Object > Expand the Image Trace. Using the Direct Selection Tool (A), select one of the white areas of the tracing. Go to Select > Same > Fill Color to select all the white shapes and then delete. You should only be left with black fill shapes.
In the original Marilyn Monroe series of portraits, the effects applied are using half tones. So if you look closely at the portraits you can see it’s built up with circles. I’m not wanting to go into a half tone method, but I do want to give a more grungy, messy edge to the tracing. So using the Paintbrush Tool (B) and the “Charcoal – Feather” brush, I’m going to begin adding strokes through out to create this style.
Starting out with 0.5pt Stroke Weight lines around the features and shoulders to help define the areas clearly.
Then with a 1pt Stroke Weight, add curls and strokes around the hair to help create a more glamorous look.
Then with 3pt and 4pt Stroke Weights, add lines to create subtle shadows to the side of the face to define the cheekbones and to add texture around the eyelashes.
Before we begin adding color, organize your layers so your black shapes from the tracing and strokes to add texture and definition are separated from the layers you’ll add color. Once this is done, start by creating a square behind your portrait by using the Rectangle Tool (M) and holding Alt + Shift.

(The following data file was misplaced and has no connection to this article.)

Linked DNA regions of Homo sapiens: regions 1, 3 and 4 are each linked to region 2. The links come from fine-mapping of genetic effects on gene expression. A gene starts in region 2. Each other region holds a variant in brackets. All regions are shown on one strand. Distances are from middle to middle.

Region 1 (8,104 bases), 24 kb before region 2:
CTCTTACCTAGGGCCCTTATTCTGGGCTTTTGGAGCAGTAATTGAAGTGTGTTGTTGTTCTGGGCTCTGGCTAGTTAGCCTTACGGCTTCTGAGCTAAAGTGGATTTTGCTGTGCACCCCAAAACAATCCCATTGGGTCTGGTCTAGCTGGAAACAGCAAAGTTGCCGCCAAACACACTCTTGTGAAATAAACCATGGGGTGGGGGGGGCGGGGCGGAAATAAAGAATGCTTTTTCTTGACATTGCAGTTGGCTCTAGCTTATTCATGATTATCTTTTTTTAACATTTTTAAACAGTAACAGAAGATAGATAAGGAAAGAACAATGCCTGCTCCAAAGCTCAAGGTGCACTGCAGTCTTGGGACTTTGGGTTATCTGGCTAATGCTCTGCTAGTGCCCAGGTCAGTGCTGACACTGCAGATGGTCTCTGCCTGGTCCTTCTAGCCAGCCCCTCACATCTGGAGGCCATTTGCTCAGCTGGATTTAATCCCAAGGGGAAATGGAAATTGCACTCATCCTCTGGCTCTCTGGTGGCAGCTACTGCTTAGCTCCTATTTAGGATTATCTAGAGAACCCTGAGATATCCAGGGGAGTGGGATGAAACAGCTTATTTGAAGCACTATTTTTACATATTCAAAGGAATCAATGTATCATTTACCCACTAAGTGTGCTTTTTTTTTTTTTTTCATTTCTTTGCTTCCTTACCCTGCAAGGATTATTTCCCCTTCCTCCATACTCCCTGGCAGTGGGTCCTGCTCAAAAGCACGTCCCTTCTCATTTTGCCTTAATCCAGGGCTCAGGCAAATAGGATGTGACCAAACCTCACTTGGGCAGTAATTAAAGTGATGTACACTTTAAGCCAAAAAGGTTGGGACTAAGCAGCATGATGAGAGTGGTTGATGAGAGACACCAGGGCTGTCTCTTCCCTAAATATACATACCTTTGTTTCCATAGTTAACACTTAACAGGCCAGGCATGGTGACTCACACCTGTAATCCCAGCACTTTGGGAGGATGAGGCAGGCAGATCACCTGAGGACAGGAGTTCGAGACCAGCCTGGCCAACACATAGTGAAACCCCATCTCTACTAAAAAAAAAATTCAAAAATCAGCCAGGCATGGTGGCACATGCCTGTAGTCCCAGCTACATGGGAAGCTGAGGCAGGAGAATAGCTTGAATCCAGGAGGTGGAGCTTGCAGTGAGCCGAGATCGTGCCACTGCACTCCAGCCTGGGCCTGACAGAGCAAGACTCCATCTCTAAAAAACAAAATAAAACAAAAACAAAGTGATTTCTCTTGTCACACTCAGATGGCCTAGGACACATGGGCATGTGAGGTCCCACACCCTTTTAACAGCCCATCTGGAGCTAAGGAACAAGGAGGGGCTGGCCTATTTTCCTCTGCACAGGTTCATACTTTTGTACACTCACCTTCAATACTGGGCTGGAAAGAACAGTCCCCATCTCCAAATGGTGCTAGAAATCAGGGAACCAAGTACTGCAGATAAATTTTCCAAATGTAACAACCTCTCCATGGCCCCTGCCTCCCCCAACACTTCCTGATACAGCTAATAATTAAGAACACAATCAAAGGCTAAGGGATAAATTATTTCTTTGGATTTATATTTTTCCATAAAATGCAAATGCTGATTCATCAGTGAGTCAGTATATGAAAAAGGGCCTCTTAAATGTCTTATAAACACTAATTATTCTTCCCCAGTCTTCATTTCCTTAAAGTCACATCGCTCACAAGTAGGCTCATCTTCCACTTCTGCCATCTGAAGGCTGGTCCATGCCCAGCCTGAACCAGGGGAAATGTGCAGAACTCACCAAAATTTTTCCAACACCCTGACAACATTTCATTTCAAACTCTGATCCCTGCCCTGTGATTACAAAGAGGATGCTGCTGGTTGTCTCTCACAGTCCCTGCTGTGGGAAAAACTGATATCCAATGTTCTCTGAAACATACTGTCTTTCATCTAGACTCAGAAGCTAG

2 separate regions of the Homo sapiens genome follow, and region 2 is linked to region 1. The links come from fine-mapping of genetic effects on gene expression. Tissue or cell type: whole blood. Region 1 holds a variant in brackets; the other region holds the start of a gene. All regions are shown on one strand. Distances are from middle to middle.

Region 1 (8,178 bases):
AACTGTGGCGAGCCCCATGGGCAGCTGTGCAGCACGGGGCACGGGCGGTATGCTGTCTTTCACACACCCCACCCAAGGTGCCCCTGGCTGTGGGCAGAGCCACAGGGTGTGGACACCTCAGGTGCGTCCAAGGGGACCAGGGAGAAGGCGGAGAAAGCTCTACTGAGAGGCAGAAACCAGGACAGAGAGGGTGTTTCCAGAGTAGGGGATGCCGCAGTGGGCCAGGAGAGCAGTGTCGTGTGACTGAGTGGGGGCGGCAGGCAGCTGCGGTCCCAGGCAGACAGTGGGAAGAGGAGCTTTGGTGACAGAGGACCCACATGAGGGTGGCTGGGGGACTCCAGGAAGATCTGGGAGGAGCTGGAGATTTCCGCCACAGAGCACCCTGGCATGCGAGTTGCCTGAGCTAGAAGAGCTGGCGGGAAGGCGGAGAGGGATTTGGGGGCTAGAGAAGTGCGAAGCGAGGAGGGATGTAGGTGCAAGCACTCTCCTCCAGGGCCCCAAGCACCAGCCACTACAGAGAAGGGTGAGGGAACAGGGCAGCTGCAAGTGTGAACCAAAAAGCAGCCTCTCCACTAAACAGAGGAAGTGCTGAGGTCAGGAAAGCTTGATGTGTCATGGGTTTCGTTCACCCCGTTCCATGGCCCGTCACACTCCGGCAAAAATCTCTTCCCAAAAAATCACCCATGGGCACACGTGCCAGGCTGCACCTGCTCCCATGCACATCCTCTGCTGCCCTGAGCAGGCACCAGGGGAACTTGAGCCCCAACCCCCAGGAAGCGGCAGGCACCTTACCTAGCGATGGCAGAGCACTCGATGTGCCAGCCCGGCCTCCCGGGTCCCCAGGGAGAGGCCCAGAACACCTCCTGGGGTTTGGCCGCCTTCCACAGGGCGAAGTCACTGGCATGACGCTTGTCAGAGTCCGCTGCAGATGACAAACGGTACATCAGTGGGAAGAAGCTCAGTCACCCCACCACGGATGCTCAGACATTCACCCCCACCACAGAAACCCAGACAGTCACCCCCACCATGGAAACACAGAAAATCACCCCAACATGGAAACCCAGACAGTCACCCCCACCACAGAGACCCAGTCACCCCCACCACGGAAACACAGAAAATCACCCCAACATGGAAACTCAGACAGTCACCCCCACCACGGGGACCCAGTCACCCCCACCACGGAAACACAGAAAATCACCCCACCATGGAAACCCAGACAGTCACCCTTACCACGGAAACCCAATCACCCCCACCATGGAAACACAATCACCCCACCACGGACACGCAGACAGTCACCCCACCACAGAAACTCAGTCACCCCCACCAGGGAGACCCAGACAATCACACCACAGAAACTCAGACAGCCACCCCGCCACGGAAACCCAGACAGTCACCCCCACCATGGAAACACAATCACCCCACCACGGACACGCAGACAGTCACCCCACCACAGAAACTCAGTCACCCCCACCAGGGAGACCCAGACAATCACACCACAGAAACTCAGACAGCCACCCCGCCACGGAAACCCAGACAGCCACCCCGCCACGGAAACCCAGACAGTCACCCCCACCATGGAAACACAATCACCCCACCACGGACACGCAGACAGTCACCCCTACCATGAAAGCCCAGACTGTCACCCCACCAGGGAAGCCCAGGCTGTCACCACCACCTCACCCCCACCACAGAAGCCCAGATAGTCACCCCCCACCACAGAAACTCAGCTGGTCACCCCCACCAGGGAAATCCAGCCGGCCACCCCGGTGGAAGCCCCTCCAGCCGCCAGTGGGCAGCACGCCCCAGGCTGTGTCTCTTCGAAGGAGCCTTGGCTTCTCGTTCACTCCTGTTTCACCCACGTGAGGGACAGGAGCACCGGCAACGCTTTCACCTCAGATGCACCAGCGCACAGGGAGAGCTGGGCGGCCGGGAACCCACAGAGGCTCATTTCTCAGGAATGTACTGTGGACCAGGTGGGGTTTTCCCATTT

Now use the Pen Tool (P) to begin adding the blocks of color, similar to the more famous Marilyn portrait. We’ll start with the face. I’m going to use a pink hue from the Skintones palette available in Adobe Illustrator. In the Swatches panel go into the drill down menu > Open Swatch Library > Skintones.
Continue using the Pen Tool (P) to add blocks of color. You don’t need to be precise, so if you’re not 100% comfortable with the Pen Tool (P), you could always opt for the Pencil Tool (N) instead. Try and match the eye color to the background. If you look at the original, the eyes don’t have any white in them, however the teeth do, so try to keep to this.
Use the Artboard Tool (Shift + O) to define the artboard. Ensure it’s a square by entering the values along the Control Panel. In this case, I’ll be creating a 575 x 575 pt artboard.
Finish off the portrait by using the Ellipse Tool (L) to add a mole/beautify spot, similar to the one Marilyn has. Fill it with black and place it in the black fill layers.
Go to File > Save for Web and Devices and here we have your first portrait. We’ll be using this as a base to create another three.